There are many ways to pick stocks and sometimes investors looking for big wins will search among stocks with a high volatility, meaning the stock price moves in outsized ways compared to the overall market. Many times, these companies are small players making big bets in their industry. But they can also be established companies whose stock price is highly influenced by the whims of investors or major cyclical factors.
In either case, one of the best ways to measure the volatility of a stock is to find its beta coefficient. This investing metric compares a company's individual stock price movement with that of a market benchmark, typically the S&P 500. If a company has a beta of 1, then its price moves (up or down) about as much as the benchmark it's being measured against. If it's lower than 1, then it moves less, and if it's higher than 1, it's stock price is more volatile. Specifically, a beta of 2 would mean the stock moves twice as much as its benchmark.
Keeping in mind that beta is just one metric, let's take a look at three stocks that have betas higher than 3, which places them firmly in the high-volatility category.
Glu Mobile (NASDAQ:GLUU)
Market cap: $631 million
Glu Mobile is not for the faint of heart. This company was one of the early creators of mobile games, but that first-mover advantage turned against it in the wake of the global economic downturn.
The company managed to escape bankruptcy and it's been trying to climb its way back to the top ever since. The company's most recent claim to fame is the popular Kim Kardashian: Hollywood mobile game. People may scoff, butGlu's not ashamed of it, considering the game accounted for 31% of the company's Q2 2015 revenue.
Glu Mobile's stock swings are mainly due to mobile gaming companies having to churn out hit games over and over. The Kardashian game may be big now, but the company will have to constantly churn out new games to find more hits. That doesn't necessarily mean Glu is a bad investment, but rather that it's stock price is closely tied to the whims of fickle mobile gamers.
TravelCenters of America (NASDAQ:TA)
Market cap: $456 million
In the lucrative oil business there are many ways for investors to get in on the action. But for those looking for a gas station pure play, TravelCenters of America may be just the stock. The company owns 252 travel centers and 79 gas stations throughout the U.S. and Canada -- and when it comes to volatility, you'll certainly have your fill.
TravelCenters' stock swings come mainly from ever-shifting oil prices. The more oil prices fluctuate, the more it changes the gas station company's margins and stock price.
Right now, the company's margins were at 20.7% in Q2 2015, up from 14.9% a year ago, but revenue has plummeted about 24% year-over-year.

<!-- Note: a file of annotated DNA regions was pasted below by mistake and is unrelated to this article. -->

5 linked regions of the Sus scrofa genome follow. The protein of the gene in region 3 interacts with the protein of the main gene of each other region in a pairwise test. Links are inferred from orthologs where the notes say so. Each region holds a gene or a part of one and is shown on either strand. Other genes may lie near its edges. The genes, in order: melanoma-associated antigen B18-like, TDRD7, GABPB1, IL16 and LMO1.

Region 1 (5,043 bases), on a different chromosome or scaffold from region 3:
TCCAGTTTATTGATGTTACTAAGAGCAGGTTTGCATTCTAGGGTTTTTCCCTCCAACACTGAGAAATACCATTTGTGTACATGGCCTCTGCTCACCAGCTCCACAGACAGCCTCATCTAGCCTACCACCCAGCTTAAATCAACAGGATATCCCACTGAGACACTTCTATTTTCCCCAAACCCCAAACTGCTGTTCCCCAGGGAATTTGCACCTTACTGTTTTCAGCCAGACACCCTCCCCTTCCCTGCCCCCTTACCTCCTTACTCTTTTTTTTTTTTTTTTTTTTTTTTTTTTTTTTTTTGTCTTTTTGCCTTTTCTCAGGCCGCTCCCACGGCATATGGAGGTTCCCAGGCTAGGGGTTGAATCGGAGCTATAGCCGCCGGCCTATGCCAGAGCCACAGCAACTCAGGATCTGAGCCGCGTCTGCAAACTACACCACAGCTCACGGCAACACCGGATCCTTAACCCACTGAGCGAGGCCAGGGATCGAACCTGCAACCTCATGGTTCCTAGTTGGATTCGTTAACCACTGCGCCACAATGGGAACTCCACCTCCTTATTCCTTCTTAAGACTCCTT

But as we can all guess, oil prices aren't likely to remain low permanently, and once they start going back up TravelCenter's stock is likely to make some additional swings.
SunPower Corporation (NASDAQ:SBLK)
Market cap: $2.95 billion
In 2015, perhaps one of the most volatile stock market segments has been solar stocks. Falling oil prices and rising debt loads have pushed down many solar stocks, and subsequently kept many of their beta coefficients very high. Take SunPower Corporation, for example. Its beta is at 3.18, and while that's extremely volatile, it doesn't necessarily mean it's a bad investment.
Sure, its stock is down more than 15% year to date, but SunPower also has some advantages over its competition. First off, its solar cell technology is more advanced than that of some of its competitors, resulting in more efficient energy usage. And second, the company has been much more conservative with its resources and is less reliant on new debt than most solar companies.
That doesn't mean the company's stock price won't experience some major swings, but it could help SunPower remain stronger as its competitors issue more debt for new projects.
Getting in on the volatility game
Always remember that if you're picking volatile stocks for your portfolio, you still need to keep the same principles in mind for picking any good stock: Think long-term investing, find companies with a real competitive advantage, dig into the company's financials, and evaluate how it's making and spending its money. And as with any other type of investing angle, don't base your decision on just one metric like beta.
Chris Neiger has no position in any stocks mentioned. The Motley Fool has no position in any of the stocks mentioned. Try any of our Foolish newsletter services free for 30 days. We Fools may not all hold the same opinions, but we all believe that considering a diverse range of insights makes us better investors. The Motley Fool has a disclosure policy.